Everything I need comes into my healing room as if by magic! I feel I am in a posh hotel not a hospital. I can let go, trusting completely in this treatment and knowing ALL OF ME will be treated with care and respect. What a glorious relief from the relentless clinical detached, disease centered approach of conventional medicine! I am here and I know it!
I CAN HEAL HERE!
The phone rings next to my bed and I smile inside as I hear Mrs. Issels distinctive tones welcoming me to Issels. I feel warm. A gentle knock at my door reveals my team of doctors or rather "healers" in my mind. Their warm smiles melt me away.
After thorough physical palpable examination by Dr.Arzola, full bloods, recent scan results and detailed discussion about my symptoms, concerns, hopes and dreams, treatment begins.
ALL THE DOCTORS AND NURSES SMILE HERE!
Day 1: Friendly, smiling nursing faces access my port expertly and simply with great attention to hygiene and my first infusion of multi-minerals starts flowing in through my veins. Ah! Much needed food for my starving body. I feel boosted already! Later that afternoon, I have my second infusion of B17 – a natural chemotherapeutic agent. I feel a little tired. After three highly nutritional meals and fresh vegetable/protein personalized juices all delivered to my room and my infusions so far, I curl up and drift off to my best sleep in ages!
Day 2: I can handle this followed by a further multi mineral infusion. My poor body so hungry for these extra minerals and vitamins. Later the hematologist comes to draw blood for making up my vaccines. Guess what! I Found my new friends in the room next door! How great is that!
OH, SO MANY HUGS!
Day 3: Another B17 Infusion and later on to my surprise, Dr. Forress suggests that I go to my favorite beach at Las Playas (17 miles away). My heart lifts at the thought and he even books a taxi to take me there and wait to bring me back! I hit the beach euphorically breathing in for my dear life! My lungs expand, my heart grows bigger and I became greater than I am. I thank God for absolutely everything I am experiencing.
Day 4: I can see my nails changing co lour and texture as I have these infusions! Later I get my LAK/NK Infusion – gosh this infusion makes all the difference in the world; I feel so well and almost immediately after receiving this with no side effects! Wow! Cancer has a covert way of sneaking up on you without you realizing and we can even get used to it. Now I realize what "being well" feels like.
Day 5: More-mineral infusions followed by a Dendritic cell injection. This is powerful as weeks later I felt my whole skeletal frame stronger and more robust. I had not fully realized I was weakening quite so much. I feel buoyant! I am very proud of myself and of all of us here at Issels.
Day 6: As I prepare to leave my Issels family, my heart feels warm as we hug and beam at each other radiantly. As my taxi leaves, I wave with a lump in my throat!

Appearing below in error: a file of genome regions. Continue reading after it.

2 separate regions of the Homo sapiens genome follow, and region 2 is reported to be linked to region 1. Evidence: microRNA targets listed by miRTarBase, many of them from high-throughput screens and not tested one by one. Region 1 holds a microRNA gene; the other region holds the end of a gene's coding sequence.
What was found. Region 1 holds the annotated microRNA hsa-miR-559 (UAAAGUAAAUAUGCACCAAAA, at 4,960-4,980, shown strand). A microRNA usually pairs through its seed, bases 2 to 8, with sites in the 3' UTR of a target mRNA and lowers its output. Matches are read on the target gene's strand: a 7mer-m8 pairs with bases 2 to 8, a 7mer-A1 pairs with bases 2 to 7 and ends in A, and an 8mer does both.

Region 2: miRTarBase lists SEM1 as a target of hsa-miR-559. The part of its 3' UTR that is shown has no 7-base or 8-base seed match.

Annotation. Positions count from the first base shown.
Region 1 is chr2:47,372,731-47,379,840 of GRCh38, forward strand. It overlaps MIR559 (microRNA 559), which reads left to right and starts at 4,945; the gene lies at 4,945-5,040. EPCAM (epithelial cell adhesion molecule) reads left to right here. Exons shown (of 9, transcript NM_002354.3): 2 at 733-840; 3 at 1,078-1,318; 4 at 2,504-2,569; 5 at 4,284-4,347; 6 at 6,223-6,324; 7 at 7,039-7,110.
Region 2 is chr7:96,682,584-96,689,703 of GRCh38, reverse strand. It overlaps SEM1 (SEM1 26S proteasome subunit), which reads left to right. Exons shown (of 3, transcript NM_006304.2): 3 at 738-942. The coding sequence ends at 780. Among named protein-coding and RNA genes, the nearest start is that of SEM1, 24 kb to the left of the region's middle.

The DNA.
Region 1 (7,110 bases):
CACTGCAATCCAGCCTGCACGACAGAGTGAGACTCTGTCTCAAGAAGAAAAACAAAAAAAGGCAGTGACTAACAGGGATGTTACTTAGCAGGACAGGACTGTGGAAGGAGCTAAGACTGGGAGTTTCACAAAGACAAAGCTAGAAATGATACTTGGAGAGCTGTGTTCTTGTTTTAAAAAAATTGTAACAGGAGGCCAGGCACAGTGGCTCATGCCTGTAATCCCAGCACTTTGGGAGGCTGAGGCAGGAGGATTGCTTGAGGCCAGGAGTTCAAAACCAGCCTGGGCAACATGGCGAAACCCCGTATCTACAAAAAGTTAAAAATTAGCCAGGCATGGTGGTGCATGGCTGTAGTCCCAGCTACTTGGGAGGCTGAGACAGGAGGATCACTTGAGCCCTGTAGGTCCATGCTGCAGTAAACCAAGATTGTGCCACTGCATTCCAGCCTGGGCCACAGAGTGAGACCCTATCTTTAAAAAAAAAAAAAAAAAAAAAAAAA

NOW FOR MY HOLIDAY JUST AROUND THE CORNER!
A short distance from the hospital, The Lucerna 4-star hotel welcomes me. How glad I am to be taking this valuable time to rest, heal and celebrate! spending time lounging by the pool, a little shopping in downtown Tijuana, strolling along my healing beach. I relax, relishing the excellent customer service provided with refreshing Mexican humility. Oh, the luxury of this vital healing time all for me!! And each day Dr Arce contacts me to see how I am doing. I feel their caring hands have stretched all the way from the hospital, not letting me go.
Smiling Andrea arrives to collect me for my final leg home. As we sweep across the border, arriving at San Diego airport, Andrea hugs me and waves me off with: "Live the good life Jacinta".
Boarding my flight "home from home", I snuggle into my seat with a deep sense of faith, love and healing.
From Kari Patrick on Zehtner Gay [May 2019]:
Good morning! I just wanted to give you an update on Zehntner Gay. He just had labs done, labs are good and he's doing great!!! He still gets Vitamin C infusions every other month, but he is doing so incredible! He's like... a 20 year old boy! He's currently on a fishing trip in the Keys. I could never thank ISSELS enough!!! Just wanted to give you an update and if you ever need a testimony for a patient we would be happy to tell his story. It's funny when I try to tell doctors about it, they think I'm crazy!!!
From Tammy H. [May 2019]:
Everyone here has gone beyond the call of duty. The food is way better and quite good. They kindly tweaked my menu and are very flexible with any changes. Victor is super nice and supportive. And explains my program in detailed. I can't say enough about Dr. Torres and the internal medicine doc whose name just slipped my mind. They are awesome! And care about our well being. I will be meeting Dr. Arce today. I think. Any how just wanted to give you an update.
Thank you for all your support and kindness. I am happy to be here!
From Erich A., MD [May 2019]:
I am glad to tell you that my dad is doing fine. He had another dose of LAK and dendritic in Tijuana last month. His circulating tumor cell from 7 in January is now down to 0 as of his last treatment. He is doing fine. Lots of juicing and IV supplements like vitamin C.
From Marjo Woodhull [February 2019]: